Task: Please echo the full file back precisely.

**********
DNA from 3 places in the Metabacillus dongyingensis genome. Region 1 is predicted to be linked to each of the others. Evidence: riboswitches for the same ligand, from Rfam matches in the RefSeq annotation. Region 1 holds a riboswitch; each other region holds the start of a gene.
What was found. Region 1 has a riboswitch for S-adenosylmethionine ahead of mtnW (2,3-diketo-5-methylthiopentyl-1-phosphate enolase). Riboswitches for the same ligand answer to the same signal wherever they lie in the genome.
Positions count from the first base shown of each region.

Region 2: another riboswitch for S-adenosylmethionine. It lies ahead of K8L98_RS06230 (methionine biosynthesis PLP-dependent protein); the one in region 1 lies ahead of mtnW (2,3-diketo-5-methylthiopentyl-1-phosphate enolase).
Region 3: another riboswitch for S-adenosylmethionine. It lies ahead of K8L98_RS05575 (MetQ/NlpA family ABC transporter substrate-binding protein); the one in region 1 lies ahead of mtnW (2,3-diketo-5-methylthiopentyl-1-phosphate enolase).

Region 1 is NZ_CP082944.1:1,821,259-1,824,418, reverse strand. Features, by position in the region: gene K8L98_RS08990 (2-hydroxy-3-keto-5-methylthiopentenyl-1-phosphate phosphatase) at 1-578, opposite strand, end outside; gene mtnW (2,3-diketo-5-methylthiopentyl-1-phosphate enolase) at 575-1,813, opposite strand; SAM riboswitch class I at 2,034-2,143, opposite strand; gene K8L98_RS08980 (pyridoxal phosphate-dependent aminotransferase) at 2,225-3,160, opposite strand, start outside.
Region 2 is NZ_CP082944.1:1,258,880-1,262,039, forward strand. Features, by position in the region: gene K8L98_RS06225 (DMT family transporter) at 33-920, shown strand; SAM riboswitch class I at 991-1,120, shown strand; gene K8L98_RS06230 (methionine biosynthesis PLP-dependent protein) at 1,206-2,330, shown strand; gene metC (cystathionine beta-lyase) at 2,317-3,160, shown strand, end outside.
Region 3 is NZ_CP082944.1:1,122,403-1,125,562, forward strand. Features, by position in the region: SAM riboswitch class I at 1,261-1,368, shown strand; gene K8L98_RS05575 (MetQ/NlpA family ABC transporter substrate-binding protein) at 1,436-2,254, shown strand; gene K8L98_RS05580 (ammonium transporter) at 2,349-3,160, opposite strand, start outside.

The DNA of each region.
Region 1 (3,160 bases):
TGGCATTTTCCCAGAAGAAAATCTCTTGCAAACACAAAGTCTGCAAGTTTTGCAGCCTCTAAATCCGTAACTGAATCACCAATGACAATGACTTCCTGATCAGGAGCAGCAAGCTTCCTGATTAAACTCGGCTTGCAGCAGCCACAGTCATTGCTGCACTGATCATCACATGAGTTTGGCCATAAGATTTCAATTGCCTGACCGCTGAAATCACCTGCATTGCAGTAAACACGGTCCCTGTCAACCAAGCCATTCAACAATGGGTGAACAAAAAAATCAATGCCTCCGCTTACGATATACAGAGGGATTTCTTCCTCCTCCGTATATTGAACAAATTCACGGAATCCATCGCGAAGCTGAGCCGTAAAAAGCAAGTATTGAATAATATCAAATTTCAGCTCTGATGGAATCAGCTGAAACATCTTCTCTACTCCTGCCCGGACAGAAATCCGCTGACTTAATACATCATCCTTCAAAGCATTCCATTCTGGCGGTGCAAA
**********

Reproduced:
DNA from 3 places in the Metabacillus dongyingensis genome. Region 1 is predicted to be linked to each of the others. Evidence: riboswitches for the same ligand, from Rfam matches in the RefSeq annotation. Region 1 holds a riboswitch; each other region holds the start of a gene.
What was found. Region 1 has a riboswitch for S-adenosylmethionine ahead of mtnW (2,3-diketo-5-methylthiopentyl-1-phosphate enolase). Riboswitches for the same ligand answer to the same signal wherever they lie in the genome.
Positions count from the first base shown of each region.

Region 2: another riboswitch for S-adenosylmethionine. It lies ahead of K8L98_RS06230 (methionine biosynthesis PLP-dependent protein); the one in region 1 lies ahead of mtnW (2,3-diketo-5-methylthiopentyl-1-phosphate enolase).
Region 3: another riboswitch for S-adenosylmethionine. It lies ahead of K8L98_RS05575 (MetQ/NlpA family ABC transporter substrate-binding protein); the one in region 1 lies ahead of mtnW (2,3-diketo-5-methylthiopentyl-1-phosphate enolase).

Region 1 is NZ_CP082944.1:1,821,259-1,824,418, reverse strand. Features, by position in the region: gene K8L98_RS08990 (2-hydroxy-3-keto-5-methylthiopentenyl-1-phosphate phosphatase) at 1-578, opposite strand, end outside; gene mtnW (2,3-diketo-5-methylthiopentyl-1-phosphate enolase) at 575-1,813, opposite strand; SAM riboswitch class I at 2,034-2,143, opposite strand; gene K8L98_RS08980 (pyridoxal phosphate-dependent aminotransferase) at 2,225-3,160, opposite strand, start outside.
Region 2 is NZ_CP082944.1:1,258,880-1,262,039, forward strand. Features, by position in the region: gene K8L98_RS06225 (DMT family transporter) at 33-920, shown strand; SAM riboswitch class I at 991-1,120, shown strand; gene K8L98_RS06230 (methionine biosynthesis PLP-dependent protein) at 1,206-2,330, shown strand; gene metC (cystathionine beta-lyase) at 2,317-3,160, shown strand, end outside.
Region 3 is NZ_CP082944.1:1,122,403-1,125,562, forward strand. Features, by position in the region: SAM riboswitch class I at 1,261-1,368, shown strand; gene K8L98_RS05575 (MetQ/NlpA family ABC transporter substrate-binding protein) at 1,436-2,254, shown strand; gene K8L98_RS05580 (ammonium transporter) at 2,349-3,160, opposite strand, start outside.

The DNA of each region.
Region 1 (3,160 bases):
TGGCATTTTCCCAGAAGAAAATCTCTTGCAAACACAAAGTCTGCAAGTTTTGCAGCCTCTAAATCCGTAACTGAATCACCAATGACAATGACTTCCTGATCAGGAGCAGCAAGCTTCCTGATTAAACTCGGCTTGCAGCAGCCACAGTCATTGCTGCACTGATCATCACATGAGTTTGGCCATAAGATTTCAATTGCCTGACCGCTGAAATCACCTGCATTGCAGTAAACACGGTCCCTGTCAACCAAGCCATTCAACAATGGGTGAACAAAAAAATCAATGCCTCCGCTTACGATATACAGAGGGATTTCTTCCTCCTCCGTATATTGAACAAATTCACGGAATCCATCGCGAAGCTGAGCCGTAAAAAGCAAGTATTGAATAATATCAAATTTCAGCTCTGATGGAATCAGCTGAAACATCTTCTCTACTCCTGCCCGGACAGAAATCCGCTGACTTAATACATCATCCTTCAAAGCATTCCATTCTGGCGGTGCAAA